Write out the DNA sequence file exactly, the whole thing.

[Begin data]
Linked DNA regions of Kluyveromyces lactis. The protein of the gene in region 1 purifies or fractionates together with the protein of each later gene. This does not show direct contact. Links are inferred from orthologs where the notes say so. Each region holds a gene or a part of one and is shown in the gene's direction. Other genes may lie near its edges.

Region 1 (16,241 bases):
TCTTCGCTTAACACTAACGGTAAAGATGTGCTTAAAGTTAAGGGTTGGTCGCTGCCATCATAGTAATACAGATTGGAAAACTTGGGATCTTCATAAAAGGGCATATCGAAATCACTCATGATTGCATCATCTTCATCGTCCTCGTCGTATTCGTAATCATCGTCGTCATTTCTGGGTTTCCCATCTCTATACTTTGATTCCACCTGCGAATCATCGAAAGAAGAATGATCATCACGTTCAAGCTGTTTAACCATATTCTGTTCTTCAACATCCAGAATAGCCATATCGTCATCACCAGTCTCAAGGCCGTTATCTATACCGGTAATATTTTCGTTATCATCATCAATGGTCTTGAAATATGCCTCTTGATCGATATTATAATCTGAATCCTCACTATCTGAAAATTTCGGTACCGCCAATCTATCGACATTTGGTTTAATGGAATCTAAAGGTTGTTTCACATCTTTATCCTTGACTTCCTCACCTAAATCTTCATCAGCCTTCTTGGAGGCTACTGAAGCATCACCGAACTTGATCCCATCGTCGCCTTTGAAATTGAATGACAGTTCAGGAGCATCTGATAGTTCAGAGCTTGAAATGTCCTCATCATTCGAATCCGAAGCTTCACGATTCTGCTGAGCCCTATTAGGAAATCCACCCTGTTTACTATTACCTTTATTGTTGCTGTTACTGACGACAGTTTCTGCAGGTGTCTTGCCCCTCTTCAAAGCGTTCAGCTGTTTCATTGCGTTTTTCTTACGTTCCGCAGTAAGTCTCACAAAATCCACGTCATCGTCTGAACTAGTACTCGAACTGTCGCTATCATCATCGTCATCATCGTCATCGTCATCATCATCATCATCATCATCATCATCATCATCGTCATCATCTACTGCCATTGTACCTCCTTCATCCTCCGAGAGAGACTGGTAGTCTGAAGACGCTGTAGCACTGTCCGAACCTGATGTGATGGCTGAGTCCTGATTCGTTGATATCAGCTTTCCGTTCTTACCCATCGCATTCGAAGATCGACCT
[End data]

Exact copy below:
Linked DNA regions of Kluyveromyces lactis. The protein of the gene in region 1 purifies or fractionates together with the protein of each later gene. This does not show direct contact. Links are inferred from orthologs where the notes say so. Each region holds a gene or a part of one and is shown in the gene's direction. Other genes may lie near its edges.

Region 1 (16,241 bases):
TCTTCGCTTAACACTAACGGTAAAGATGTGCTTAAAGTTAAGGGTTGGTCGCTGCCATCATAGTAATACAGATTGGAAAACTTGGGATCTTCATAAAAGGGCATATCGAAATCACTCATGATTGCATCATCTTCATCGTCCTCGTCGTATTCGTAATCATCGTCGTCATTTCTGGGTTTCCCATCTCTATACTTTGATTCCACCTGCGAATCATCGAAAGAAGAATGATCATCACGTTCAAGCTGTTTAACCATATTCTGTTCTTCAACATCCAGAATAGCCATATCGTCATCACCAGTCTCAAGGCCGTTATCTATACCGGTAATATTTTCGTTATCATCATCAATGGTCTTGAAATATGCCTCTTGATCGATATTATAATCTGAATCCTCACTATCTGAAAATTTCGGTACCGCCAATCTATCGACATTTGGTTTAATGGAATCTAAAGGTTGTTTCACATCTTTATCCTTGACTTCCTCACCTAAATCTTCATCAGCCTTCTTGGAGGCTACTGAAGCATCACCGAACTTGATCCCATCGTCGCCTTTGAAATTGAATGACAGTTCAGGAGCATCTGATAGTTCAGAGCTTGAAATGTCCTCATCATTCGAATCCGAAGCTTCACGATTCTGCTGAGCCCTATTAGGAAATCCACCCTGTTTACTATTACCTTTATTGTTGCTGTTACTGACGACAGTTTCTGCAGGTGTCTTGCCCCTCTTCAAAGCGTTCAGCTGTTTCATTGCGTTTTTCTTACGTTCCGCAGTAAGTCTCACAAAATCCACGTCATCGTCTGAACTAGTACTCGAACTGTCGCTATCATCATCGTCATCATCGTCATCGTCATCATCATCATCATCATCATCATCATCATCATCGTCATCATCTACTGCCATTGTACCTCCTTCATCCTCCGAGAGAGACTGGTAGTCTGAAGACGCTGTAGCACTGTCCGAACCTGATGTGATGGCTGAGTCCTGATTCGTTGATATCAGCTTTCCGTTCTTACCCATCGCATTCGAAGATCGACCT